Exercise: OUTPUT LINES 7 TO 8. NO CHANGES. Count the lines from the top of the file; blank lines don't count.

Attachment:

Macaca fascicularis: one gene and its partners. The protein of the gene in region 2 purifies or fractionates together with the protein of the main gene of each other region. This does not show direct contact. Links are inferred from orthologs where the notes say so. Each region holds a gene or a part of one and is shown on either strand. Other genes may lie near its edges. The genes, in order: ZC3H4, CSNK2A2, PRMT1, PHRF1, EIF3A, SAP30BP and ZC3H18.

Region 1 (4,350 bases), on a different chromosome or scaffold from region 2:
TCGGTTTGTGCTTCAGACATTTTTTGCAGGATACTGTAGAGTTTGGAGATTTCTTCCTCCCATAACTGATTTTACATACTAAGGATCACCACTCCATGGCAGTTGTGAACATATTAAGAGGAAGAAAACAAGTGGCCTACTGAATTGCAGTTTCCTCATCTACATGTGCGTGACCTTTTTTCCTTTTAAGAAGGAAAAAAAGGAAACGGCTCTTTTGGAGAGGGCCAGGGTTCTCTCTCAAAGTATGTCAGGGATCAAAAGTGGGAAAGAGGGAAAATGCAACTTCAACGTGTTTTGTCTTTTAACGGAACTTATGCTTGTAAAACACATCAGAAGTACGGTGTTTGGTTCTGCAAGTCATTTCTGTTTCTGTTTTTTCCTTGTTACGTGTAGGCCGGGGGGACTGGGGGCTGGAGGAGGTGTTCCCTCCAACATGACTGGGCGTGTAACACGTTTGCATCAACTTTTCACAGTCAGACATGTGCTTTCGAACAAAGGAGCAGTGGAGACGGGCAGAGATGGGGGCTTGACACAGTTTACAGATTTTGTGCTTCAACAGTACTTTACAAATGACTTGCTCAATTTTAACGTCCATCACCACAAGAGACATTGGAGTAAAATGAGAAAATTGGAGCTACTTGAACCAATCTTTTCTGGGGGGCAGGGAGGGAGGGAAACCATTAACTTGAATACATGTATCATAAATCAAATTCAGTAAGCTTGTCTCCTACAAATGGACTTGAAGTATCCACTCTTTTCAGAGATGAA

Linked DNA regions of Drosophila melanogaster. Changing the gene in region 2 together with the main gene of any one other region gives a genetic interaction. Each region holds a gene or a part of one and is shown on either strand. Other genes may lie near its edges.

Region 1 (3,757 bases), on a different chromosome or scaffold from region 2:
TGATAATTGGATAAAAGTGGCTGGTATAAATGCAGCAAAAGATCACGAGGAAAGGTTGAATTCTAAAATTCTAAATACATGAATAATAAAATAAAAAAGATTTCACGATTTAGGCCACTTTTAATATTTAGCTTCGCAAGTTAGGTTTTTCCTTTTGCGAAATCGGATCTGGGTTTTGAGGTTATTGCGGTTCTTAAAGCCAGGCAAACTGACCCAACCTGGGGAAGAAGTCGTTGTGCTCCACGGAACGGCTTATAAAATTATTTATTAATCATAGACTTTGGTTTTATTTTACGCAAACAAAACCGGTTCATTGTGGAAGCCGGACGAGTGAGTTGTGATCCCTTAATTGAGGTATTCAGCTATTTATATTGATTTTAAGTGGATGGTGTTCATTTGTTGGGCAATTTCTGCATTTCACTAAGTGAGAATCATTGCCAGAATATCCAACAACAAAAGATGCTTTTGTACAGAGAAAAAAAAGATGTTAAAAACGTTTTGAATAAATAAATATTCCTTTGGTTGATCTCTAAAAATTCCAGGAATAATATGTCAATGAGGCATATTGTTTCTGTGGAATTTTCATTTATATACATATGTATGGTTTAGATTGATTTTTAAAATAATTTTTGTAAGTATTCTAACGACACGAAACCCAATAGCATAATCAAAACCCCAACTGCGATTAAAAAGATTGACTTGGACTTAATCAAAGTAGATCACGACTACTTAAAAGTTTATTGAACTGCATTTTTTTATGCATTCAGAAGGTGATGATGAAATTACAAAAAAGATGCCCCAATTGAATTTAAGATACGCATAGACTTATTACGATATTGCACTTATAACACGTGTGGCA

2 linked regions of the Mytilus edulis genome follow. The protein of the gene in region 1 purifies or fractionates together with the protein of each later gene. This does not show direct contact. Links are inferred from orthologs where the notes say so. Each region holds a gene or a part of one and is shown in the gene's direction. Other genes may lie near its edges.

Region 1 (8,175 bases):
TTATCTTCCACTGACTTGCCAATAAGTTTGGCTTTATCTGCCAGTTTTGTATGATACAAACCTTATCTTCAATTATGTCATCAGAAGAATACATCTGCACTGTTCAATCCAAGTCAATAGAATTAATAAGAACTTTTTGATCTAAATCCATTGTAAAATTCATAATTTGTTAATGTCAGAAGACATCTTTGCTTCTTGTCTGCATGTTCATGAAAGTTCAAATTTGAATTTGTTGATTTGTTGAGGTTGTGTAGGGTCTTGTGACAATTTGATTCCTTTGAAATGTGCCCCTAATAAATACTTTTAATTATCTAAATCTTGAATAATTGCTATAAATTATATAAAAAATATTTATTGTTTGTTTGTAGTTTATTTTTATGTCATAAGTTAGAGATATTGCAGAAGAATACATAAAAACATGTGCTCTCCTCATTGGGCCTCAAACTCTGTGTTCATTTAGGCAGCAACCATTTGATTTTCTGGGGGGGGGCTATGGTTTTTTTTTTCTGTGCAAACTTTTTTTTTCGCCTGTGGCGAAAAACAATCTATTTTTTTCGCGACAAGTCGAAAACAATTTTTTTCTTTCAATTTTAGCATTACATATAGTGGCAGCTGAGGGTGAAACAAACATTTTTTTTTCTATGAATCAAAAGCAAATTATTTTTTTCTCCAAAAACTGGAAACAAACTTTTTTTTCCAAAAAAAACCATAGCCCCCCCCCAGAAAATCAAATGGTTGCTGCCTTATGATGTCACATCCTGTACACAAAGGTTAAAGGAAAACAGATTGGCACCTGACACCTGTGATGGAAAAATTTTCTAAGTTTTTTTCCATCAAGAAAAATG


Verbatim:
2 linked regions of the Mytilus edulis genome follow. The protein of the gene in region 1 purifies or fractionates together with the protein of each later gene. This does not show direct contact. Links are inferred from orthologs where the notes say so. Each region holds a gene or a part of one and is shown in the gene's direction. Other genes may lie near its edges.

Region 1 (8,175 bases):